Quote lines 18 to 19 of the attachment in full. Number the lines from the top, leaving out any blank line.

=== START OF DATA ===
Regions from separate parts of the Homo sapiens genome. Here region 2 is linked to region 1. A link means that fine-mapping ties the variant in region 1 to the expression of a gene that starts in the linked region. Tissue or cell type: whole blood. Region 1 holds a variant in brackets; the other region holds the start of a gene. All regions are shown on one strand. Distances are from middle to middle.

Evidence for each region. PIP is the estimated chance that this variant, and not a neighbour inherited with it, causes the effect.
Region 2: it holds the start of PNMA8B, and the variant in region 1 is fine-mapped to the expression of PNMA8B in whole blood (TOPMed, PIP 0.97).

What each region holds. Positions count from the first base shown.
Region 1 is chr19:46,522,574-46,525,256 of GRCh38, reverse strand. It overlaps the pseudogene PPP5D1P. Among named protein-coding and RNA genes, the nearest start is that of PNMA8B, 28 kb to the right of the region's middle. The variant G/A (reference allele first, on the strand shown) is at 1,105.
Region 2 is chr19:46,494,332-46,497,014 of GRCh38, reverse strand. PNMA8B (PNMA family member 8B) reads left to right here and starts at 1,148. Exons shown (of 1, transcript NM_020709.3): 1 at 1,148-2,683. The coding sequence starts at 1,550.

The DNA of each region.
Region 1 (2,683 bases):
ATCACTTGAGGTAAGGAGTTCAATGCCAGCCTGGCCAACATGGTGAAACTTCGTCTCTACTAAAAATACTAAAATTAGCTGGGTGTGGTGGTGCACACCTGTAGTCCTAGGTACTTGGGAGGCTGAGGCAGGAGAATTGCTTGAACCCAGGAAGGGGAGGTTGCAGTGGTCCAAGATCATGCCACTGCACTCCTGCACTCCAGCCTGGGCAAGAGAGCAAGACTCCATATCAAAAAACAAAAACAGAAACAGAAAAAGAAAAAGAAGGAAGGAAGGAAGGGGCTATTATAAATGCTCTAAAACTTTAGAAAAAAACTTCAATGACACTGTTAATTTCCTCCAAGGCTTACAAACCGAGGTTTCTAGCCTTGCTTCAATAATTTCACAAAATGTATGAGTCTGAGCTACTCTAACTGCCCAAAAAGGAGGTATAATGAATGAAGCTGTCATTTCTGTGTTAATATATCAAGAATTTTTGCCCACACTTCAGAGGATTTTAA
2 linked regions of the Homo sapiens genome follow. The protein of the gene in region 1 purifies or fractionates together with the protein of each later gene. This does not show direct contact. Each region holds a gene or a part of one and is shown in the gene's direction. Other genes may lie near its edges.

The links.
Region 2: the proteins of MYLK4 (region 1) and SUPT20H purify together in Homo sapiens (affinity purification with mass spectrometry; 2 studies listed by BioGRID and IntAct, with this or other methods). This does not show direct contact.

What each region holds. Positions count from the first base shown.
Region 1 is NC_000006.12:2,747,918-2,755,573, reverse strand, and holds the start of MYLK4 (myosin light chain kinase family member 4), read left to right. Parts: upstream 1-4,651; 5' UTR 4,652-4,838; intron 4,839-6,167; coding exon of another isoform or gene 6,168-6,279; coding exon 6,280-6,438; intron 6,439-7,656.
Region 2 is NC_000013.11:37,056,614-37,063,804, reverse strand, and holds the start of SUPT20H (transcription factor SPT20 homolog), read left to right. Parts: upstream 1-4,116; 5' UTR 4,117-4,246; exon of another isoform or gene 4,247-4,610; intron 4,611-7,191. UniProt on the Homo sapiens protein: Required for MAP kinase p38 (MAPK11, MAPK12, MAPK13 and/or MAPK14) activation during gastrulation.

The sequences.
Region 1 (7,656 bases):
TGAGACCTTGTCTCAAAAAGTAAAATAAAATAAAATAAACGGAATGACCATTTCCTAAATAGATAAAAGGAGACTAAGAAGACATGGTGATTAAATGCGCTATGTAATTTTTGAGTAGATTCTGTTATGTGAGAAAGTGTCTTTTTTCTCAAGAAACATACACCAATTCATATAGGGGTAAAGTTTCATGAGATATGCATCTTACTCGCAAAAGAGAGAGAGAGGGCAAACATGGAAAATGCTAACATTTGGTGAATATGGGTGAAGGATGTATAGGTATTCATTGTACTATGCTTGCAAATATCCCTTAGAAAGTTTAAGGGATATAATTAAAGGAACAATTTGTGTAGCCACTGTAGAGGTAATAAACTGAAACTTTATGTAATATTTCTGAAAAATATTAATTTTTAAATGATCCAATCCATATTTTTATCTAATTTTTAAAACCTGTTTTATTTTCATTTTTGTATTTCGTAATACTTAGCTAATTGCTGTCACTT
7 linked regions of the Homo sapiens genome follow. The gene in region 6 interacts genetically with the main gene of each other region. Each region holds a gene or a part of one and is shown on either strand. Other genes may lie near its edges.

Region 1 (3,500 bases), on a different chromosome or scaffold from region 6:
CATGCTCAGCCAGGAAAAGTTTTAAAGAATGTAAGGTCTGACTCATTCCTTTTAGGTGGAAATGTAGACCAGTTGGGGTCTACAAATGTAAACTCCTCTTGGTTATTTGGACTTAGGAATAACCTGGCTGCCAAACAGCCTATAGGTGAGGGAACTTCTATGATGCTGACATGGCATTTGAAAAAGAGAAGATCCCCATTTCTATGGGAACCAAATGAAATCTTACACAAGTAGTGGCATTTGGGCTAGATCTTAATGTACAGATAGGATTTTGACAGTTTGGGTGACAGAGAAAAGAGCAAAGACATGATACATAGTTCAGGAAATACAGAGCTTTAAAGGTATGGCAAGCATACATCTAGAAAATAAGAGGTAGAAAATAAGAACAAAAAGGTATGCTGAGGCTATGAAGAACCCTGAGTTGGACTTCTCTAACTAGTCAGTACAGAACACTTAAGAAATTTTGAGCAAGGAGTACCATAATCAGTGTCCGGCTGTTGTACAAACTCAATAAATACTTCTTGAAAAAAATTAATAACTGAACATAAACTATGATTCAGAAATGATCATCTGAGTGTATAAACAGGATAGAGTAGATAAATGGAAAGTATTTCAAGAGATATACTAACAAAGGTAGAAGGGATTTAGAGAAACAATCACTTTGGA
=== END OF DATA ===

TGAGACCTTGTCTCAAAAAGTAAAATAAAATAAAATAAACGGAATGACCATTTCCTAAATAGATAAAAGGAGACTAAGAAGACATGGTGATTAAATGCGCTATGTAATTTTTGAGTAGATTCTGTTATGTGAGAAAGTGTCTTTTTTCTCAAGAAACATACACCAATTCATATAGGGGTAAAGTTTCATGAGATATGCATCTTACTCGCAAAAGAGAGAGAGAGGGCAAACATGGAAAATGCTAACATTTGGTGAATATGGGTGAAGGATGTATAGGTATTCATTGTACTATGCTTGCAAATATCCCTTAGAAAGTTTAAGGGATATAATTAAAGGAACAATTTGTGTAGCCACTGTAGAGGTAATAAACTGAAACTTTATGTAATATTTCTGAAAAATATTAATTTTTAAATGATCCAATCCATATTTTTATCTAATTTTTAAAACCTGTTTTATTTTCATTTTTGTATTTCGTAATACTTAGCTAATTGCTGTCACTT
7 linked regions of the Homo sapiens genome follow. The gene in region 6 interacts genetically with the main gene of each other region. Each region holds a gene or a part of one and is shown on either strand. Other genes may lie near its edges.